I’ve been reading and thinking about loyalty programmes for a while now, especially since we decided to go the programme way, and comparing the situation in White Men’s Lands to that here. Three things stand out in retail:
1. LARGE BUDGETS: Before loyalty programmes came, retailers there spend a great deal of money on non-targeted communication. They’d send out flyers every week, issue press ads all the time, and advertise heavily on TV during festivals. The marketing departments had substantial budgets. The first task of the loyalty programmes was ensuring these budgets were spent better.
Retailers in our country don’t come anywhere near in ad spends. So the programme funds come out of profits instead of existing budgets. This is a huge problem.
2. LARGE NUMBERS: There is not one FMCG (e.g., groceries, medicines, video rental) retail chain in
Also, with millions of members, and tens of millions of transactions, involving thousands of SKUs (even our Food Bazaars don’t seem to have a thousand SKUs) they can slice and dice data in many meaningful ways. We can’t. The segments we get are so small that almost all observations are unreliable. (That is not to say that the data collected here isn’t an enormous improvement over flying blind.)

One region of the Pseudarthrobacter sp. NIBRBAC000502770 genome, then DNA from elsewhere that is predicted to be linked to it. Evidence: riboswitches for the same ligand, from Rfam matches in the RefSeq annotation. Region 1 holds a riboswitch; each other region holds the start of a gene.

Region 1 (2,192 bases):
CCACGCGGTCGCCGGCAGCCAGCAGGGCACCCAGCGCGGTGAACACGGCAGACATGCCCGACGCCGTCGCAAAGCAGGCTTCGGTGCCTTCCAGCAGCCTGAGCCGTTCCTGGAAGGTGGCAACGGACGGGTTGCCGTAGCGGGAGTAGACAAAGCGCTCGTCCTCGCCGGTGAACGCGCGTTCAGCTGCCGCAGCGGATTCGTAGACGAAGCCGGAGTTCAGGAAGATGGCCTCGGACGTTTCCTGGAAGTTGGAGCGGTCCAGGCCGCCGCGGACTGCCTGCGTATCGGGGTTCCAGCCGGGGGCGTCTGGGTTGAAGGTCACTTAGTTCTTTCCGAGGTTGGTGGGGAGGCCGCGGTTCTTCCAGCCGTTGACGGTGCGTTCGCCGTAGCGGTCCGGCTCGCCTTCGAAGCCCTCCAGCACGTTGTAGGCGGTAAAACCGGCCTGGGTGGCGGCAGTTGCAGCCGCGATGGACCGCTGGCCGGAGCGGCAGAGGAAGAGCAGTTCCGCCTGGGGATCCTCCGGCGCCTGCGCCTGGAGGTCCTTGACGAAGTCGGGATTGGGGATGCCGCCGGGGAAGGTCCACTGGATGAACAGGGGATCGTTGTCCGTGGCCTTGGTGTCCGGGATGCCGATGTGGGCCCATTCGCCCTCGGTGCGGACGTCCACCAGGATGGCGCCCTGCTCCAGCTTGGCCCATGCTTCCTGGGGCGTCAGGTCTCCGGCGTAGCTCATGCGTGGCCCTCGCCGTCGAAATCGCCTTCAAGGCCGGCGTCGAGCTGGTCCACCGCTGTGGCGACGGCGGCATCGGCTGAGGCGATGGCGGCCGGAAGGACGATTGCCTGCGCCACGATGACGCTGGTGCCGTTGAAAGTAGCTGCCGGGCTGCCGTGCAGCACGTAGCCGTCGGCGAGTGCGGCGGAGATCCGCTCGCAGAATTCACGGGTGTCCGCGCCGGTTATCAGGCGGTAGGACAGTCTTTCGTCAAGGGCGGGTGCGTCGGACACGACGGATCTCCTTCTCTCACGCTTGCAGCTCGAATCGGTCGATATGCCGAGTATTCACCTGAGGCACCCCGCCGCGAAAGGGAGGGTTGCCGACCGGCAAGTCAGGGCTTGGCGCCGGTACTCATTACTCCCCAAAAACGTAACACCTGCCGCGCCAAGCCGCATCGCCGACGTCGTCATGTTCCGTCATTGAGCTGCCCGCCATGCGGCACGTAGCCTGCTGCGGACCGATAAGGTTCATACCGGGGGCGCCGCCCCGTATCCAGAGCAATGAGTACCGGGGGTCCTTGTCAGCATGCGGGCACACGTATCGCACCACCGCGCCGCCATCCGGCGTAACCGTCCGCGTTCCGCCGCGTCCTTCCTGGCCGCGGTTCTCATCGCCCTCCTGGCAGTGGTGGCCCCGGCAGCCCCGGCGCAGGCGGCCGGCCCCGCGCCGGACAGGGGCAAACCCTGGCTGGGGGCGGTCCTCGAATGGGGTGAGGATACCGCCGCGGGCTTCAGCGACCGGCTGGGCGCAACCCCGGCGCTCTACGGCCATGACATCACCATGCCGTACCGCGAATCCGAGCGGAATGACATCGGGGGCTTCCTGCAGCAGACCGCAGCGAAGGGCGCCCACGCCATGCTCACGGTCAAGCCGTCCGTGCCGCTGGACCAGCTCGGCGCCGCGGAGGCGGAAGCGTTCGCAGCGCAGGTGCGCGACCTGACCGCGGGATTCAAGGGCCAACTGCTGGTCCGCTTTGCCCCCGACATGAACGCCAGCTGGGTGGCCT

Thirdly, retailers there can combine their customers’ data with (demographic and credit rating) data from other sources to enrich their databases. We can’t.
Fourth, they can do nationwide tie-ups with other national chains. Manufacturers are eager to be useful too, because each deal takes care of tons of sales.
3. LARGE TEAMS: In all the cases I’ve read about, programmes there are largely managed and maintained by large in-house teams. External agencies are involved as consultants and for creative. Here we have only a CRM or DM manager, if that.
Consumer habits there may be poles apart from ours, but that’s not apparent in the material with me.
What do you think?